Also, since I started my plant-based diet I’ve had more energy and felt stronger than ever before. This has only helped me on my runs. Mentally, I know that I’m a strong vegan athlete and it helps me power through.
So now I’m training for a marathon. I adapted my training plan from a great one I found on No Meat Athlete. I’m running at least four days a week and it’s been great. (I love running early in the morning because I get to see the sunrise each day <3).
In fact, I haven’t changed my diet at all since I started running (well, besides doing an elimination diet for a couple months). I’m fueling myself with whole, plant foods that give my body nutrients and energy to put in the long miles.
I’m about halfway through my official training and I feel stronger than ever. My plant-based diet has truly helped me fuel, train, and recover most effectively.
I wouldn’t be writing about my plant-based marathon if I didn’t tell you a bit about what I’m eating all day. Like I said, my diet has stayed pretty similar to how it was before I started running. The food I eat varies from day to day, but there are some things that stay pretty constant.
Breakfast: My typical breakfast is oatmeal. I love rolled oats with flax seeds and fruit. I eat oats every day, but I sometimes mix up the flavors. Some of my favorite recipes are: Banana Turmeric Oats, Blueberry Orange Oats, Purple Pear Oats, and Berry Oats. When I’m on the go, I’ll make a version of these overnight oats.
Lunch/Snacks: Since I practice intermittent fasting, my ‘lunch’ isn’t a full meal like you would think of as lunch. Normally I eat a snack or two throughout the late afternoon that get me through until dinner. I love to snack on raw carrots and peppers dipped in hummus or peanut powder. I’ll also eat roasted Japanese sweet potatoes or munch on whatever leftovers I happen to have.
Dinner: I start dinner with a large salad. I’ll add a couple different greens like spinach and arugula, add carrots, peppers, sour kraut, beets, onions, etc. and top with balsamic vinegar or a homemade dressing. Sometimes I’ll turn this into my full dinner by adding beans. Other days I will eat a separate dish like baked tempeh, tofu, or beans. I often eat sweet potato for dinner as well, especially if I didn’t have any during the day.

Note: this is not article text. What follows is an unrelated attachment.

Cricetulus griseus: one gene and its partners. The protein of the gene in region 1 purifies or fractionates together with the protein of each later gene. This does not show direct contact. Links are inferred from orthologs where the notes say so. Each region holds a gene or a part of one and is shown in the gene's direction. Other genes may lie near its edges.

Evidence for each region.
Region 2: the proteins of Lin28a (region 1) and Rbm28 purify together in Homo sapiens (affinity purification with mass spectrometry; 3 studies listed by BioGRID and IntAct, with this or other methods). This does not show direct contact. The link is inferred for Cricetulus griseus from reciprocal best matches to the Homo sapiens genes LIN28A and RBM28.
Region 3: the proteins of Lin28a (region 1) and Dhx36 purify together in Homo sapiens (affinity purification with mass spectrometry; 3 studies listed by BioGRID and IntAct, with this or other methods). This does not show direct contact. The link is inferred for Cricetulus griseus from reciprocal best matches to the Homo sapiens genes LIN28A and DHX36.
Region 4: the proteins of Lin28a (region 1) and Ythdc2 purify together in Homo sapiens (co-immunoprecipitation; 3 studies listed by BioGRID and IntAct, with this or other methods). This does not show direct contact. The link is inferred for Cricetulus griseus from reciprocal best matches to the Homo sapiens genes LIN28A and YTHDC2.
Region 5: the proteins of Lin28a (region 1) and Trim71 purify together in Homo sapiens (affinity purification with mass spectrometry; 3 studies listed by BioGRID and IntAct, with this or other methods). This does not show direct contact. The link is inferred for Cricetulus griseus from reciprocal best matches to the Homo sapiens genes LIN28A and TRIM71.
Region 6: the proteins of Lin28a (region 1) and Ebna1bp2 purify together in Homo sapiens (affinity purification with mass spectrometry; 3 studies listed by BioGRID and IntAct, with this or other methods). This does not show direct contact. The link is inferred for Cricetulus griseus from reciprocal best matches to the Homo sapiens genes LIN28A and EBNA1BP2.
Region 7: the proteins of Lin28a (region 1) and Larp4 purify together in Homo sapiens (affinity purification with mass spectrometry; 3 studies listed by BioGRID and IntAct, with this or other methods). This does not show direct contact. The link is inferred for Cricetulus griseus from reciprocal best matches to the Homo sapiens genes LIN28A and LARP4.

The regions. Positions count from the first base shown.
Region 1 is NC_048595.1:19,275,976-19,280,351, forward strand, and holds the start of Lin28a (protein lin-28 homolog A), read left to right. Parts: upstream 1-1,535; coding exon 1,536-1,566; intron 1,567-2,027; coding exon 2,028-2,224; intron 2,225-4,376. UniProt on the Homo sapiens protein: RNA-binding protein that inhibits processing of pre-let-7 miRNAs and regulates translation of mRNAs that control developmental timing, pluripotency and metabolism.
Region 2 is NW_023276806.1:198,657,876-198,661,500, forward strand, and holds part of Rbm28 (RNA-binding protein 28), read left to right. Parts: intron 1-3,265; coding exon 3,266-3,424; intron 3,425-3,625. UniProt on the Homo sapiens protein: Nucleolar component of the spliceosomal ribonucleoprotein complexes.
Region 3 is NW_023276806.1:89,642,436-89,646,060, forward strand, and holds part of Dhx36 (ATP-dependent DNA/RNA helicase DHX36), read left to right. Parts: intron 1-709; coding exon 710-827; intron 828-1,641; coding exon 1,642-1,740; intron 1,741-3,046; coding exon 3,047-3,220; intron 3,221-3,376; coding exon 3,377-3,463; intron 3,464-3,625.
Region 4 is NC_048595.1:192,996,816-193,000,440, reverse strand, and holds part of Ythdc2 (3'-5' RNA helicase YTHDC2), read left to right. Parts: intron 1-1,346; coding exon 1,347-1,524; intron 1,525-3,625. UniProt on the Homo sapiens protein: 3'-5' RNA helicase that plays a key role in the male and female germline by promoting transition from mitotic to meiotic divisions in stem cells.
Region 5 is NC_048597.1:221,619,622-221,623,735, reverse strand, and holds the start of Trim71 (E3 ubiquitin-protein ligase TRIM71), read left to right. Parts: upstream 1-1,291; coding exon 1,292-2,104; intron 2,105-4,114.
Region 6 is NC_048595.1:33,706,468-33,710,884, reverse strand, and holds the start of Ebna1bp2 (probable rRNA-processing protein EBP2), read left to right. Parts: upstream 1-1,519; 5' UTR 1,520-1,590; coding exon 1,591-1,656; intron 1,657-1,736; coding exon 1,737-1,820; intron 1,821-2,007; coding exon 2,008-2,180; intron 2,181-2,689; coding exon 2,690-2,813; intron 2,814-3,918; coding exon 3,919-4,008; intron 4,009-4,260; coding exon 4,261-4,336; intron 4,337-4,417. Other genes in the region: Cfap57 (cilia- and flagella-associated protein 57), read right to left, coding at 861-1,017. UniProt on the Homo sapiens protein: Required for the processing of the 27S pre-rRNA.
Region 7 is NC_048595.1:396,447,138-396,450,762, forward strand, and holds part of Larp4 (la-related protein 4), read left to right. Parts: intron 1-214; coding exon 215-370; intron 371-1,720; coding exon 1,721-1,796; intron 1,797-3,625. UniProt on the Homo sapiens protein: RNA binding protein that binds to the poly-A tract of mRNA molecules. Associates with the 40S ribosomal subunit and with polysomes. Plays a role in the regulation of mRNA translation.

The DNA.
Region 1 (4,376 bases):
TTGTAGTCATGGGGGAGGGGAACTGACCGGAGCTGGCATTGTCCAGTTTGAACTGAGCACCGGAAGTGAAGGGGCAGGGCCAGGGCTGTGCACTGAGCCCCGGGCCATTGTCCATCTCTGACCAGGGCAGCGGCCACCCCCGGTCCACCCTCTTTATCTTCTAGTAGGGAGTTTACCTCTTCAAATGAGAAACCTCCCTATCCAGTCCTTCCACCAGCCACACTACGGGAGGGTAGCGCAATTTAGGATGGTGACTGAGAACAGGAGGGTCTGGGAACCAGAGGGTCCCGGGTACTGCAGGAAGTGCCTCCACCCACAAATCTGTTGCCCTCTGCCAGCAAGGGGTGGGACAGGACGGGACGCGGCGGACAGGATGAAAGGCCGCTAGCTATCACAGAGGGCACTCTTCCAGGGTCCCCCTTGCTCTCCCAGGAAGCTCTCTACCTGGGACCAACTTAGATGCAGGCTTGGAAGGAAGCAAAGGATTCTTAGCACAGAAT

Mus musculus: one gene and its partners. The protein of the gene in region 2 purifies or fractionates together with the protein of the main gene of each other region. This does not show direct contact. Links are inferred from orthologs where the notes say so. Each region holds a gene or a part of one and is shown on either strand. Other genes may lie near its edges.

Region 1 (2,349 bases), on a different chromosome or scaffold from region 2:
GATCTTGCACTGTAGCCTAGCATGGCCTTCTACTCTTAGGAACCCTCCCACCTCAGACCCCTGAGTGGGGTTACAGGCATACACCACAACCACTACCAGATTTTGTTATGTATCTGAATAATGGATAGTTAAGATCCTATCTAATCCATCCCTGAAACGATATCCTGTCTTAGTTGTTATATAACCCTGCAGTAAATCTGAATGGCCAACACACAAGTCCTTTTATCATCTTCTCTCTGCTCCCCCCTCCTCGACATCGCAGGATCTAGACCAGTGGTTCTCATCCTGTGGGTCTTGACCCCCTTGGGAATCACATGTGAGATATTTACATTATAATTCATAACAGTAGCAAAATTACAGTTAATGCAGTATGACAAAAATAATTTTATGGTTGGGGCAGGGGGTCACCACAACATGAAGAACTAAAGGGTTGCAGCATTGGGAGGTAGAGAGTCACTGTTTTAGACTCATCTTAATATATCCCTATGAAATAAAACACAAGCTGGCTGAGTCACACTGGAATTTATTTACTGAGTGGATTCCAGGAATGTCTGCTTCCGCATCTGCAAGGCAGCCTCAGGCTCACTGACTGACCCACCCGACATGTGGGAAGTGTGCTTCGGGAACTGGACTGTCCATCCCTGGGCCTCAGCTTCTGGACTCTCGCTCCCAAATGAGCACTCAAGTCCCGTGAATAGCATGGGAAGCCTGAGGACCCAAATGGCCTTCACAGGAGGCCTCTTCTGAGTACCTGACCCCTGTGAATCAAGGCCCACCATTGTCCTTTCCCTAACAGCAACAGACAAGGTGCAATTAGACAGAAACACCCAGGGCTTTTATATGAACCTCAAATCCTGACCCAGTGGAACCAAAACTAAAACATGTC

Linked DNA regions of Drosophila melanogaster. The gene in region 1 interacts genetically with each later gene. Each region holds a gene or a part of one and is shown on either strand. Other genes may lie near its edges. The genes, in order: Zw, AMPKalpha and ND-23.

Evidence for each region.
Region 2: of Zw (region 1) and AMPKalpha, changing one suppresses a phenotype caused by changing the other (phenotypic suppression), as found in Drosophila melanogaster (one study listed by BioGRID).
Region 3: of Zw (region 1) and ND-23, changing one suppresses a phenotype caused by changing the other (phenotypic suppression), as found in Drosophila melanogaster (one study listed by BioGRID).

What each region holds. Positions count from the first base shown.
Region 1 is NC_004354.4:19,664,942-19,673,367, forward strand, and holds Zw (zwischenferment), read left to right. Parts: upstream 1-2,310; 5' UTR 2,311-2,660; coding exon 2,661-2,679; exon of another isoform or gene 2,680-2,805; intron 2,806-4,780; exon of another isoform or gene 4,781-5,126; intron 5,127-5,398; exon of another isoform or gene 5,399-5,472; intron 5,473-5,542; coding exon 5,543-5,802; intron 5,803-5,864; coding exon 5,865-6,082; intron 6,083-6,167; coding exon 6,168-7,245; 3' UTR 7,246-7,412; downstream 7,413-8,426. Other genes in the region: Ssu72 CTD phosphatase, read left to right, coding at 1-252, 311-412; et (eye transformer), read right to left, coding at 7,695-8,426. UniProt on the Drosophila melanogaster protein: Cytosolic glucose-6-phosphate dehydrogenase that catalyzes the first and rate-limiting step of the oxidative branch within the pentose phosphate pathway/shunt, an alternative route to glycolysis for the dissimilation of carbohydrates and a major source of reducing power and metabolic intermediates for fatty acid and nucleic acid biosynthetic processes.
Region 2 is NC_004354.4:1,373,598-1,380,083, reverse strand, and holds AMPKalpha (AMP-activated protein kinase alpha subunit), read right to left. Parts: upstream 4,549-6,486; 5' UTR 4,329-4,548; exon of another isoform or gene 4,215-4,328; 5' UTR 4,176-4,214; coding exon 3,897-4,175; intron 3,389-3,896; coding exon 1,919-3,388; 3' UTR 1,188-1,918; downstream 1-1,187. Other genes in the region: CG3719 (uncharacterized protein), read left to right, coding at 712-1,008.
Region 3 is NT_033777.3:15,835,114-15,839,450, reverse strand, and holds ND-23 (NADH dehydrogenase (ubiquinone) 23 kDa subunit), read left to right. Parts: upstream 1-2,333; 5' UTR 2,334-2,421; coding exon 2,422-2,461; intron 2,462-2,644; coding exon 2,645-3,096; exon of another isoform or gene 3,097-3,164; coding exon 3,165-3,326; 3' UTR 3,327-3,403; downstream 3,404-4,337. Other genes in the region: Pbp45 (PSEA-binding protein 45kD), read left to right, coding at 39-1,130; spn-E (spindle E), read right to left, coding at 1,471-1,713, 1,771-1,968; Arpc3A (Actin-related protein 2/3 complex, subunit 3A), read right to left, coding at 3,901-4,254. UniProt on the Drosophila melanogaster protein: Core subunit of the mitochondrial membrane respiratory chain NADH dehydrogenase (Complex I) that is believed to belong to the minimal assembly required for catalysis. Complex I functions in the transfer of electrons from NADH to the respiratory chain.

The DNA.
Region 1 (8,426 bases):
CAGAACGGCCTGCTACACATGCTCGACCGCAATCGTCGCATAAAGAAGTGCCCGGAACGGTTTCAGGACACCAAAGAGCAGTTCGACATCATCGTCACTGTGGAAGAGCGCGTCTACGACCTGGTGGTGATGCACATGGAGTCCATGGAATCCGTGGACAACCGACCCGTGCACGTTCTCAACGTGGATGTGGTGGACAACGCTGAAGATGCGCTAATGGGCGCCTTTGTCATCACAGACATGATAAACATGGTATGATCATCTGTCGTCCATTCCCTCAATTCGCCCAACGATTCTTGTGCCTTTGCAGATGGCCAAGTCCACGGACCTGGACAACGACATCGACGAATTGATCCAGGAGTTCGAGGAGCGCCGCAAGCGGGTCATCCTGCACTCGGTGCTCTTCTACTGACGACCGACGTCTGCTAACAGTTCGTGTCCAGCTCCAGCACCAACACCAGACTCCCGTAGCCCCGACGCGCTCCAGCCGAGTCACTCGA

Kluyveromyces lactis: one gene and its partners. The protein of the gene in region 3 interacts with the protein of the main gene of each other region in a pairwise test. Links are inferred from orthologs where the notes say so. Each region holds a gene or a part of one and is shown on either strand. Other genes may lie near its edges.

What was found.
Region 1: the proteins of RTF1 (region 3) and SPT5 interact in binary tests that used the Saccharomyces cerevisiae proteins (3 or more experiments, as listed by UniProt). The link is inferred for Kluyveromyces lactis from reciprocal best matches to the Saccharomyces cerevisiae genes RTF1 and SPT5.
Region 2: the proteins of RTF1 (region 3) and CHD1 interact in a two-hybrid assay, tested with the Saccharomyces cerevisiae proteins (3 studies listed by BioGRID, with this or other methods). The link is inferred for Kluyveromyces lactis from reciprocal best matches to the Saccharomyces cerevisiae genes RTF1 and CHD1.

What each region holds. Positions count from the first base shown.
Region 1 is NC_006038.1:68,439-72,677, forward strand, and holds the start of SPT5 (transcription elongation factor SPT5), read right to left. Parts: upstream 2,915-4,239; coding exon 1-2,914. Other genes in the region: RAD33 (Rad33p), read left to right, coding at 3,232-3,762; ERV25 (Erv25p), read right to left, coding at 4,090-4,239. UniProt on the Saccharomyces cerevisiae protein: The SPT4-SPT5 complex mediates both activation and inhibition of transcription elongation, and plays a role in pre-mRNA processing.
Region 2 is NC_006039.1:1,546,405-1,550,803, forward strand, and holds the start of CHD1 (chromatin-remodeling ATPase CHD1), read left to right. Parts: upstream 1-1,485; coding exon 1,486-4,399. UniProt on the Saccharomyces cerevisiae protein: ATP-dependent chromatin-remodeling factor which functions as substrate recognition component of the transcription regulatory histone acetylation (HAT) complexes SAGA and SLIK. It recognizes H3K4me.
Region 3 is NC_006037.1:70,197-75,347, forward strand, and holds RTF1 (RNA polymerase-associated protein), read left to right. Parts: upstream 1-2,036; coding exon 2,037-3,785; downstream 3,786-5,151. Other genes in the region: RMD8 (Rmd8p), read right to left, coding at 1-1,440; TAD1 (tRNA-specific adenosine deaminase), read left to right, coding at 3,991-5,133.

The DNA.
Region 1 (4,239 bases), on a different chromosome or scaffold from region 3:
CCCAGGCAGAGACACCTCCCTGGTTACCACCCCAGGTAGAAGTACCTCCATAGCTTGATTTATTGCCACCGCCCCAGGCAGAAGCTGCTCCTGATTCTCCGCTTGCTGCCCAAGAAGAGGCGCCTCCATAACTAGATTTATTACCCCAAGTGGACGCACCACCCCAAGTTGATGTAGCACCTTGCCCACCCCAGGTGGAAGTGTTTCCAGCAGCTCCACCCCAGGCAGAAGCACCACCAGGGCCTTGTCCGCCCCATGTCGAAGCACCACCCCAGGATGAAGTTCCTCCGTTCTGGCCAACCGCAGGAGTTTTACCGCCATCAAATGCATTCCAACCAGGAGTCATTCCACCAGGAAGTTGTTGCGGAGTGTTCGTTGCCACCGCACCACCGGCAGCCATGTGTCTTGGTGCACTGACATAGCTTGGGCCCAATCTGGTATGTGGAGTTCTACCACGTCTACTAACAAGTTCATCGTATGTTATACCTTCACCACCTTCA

Dessert: I always eat dessert. BUT I’m not gorging on unhealthy vegan junk food. (Though occasionally I have a treat!). Most nights I have frozen banana as my main dessert. Usually, I have some sort of dessert I’ve made for the blog so I might have a brownie, or a blondie, or a cookie.
Drinks: Mostly, I drink water. Especially during and after my runs. No sugary, chemical-filled sports drinks for me! I do like to enjoy some plant-based beverages though. Almost daily, I drink turmeric lattes, black coffee, tea, and kombucha. Also, on my running days I like to drink tart cherry juice for recovery. I don’t drink a lot though, because juice has low/no fiber and high sugar levels.
Overall, I just try to fuel myself with clean foods that make me feel good. I try to get a complete nutrient profile each day and make sure I’m hitting my check boxes for Dr. Greger’s Daily Dozen. I want to wake up in the morning feeling light and fit so I can run fast during my training. Any recipe that I post on this blog is definitely something I would feel comfortable eating, so definitely check them out if you’re looking for inspiration!
I just eat real food. That’s it. There’s really nothing special about running a plant-based marathon. In fact, I would encourage non-plant-based athletes to consider adding more plant-based foods to their diet during training to experience increased energy and quicker recovery.
Hopefully this helps anyone considering running a marathon on a plant-based diet or any athletes who want to improve their nutrition. Stay tuned for a post in November, after I’ve run my marathon for a full update on how I fuel my long runs and what the marathon was actually like.
a daughter of the Lord who eats lots of plants. I’m glad you’re here! On The Plant-Based Catholic I bring you nutritious, plant-based (vegan) recipes, explore the relationship between food and faith, and share my unique lifestyle.